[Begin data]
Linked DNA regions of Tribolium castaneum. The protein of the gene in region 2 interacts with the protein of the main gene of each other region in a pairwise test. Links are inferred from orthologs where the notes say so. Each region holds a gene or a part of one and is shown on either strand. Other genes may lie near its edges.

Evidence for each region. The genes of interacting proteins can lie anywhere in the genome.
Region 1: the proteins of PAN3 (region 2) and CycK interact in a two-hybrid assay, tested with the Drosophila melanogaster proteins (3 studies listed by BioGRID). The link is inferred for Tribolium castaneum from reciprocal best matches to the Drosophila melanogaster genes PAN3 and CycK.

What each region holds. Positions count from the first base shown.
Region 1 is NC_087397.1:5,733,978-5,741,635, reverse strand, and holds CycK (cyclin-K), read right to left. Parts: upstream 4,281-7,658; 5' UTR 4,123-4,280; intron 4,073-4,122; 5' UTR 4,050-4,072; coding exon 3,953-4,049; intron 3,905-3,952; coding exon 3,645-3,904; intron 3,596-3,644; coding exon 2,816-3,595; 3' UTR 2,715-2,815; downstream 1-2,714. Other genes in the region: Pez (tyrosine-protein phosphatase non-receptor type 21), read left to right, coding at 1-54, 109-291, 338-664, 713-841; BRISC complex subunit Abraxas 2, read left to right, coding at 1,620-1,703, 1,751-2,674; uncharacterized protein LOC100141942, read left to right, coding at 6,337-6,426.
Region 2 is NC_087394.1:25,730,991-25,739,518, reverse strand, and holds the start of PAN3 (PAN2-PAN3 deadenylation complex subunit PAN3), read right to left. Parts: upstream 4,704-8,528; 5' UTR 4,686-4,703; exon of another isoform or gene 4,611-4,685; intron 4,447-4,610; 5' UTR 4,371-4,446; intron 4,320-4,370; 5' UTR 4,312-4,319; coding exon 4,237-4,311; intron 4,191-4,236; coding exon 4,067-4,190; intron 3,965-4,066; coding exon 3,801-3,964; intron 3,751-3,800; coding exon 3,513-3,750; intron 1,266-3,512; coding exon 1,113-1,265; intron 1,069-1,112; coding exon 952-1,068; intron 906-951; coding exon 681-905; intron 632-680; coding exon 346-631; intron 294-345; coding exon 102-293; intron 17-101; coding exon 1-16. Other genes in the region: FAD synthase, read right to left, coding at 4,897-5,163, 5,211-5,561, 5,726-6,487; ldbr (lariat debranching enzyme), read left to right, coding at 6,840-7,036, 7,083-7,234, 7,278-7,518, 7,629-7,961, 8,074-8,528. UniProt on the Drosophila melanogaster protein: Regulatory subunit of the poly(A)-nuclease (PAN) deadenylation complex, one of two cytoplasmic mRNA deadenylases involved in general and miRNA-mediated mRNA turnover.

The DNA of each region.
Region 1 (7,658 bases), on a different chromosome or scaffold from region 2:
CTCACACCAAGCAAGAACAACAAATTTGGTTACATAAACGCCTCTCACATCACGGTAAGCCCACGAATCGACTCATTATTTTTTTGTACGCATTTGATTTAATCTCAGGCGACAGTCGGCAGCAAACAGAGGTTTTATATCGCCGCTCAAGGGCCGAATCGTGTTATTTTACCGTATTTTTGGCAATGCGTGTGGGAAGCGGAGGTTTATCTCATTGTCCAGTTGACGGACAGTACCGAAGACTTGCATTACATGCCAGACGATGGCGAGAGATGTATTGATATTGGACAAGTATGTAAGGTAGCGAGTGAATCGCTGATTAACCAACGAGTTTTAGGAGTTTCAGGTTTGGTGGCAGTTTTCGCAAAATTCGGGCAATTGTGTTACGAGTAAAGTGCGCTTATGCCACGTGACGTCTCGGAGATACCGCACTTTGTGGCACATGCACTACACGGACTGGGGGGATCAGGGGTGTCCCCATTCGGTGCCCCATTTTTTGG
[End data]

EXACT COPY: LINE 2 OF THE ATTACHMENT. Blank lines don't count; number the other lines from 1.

Evidence for each region. The genes of interacting proteins can lie anywhere in the genome.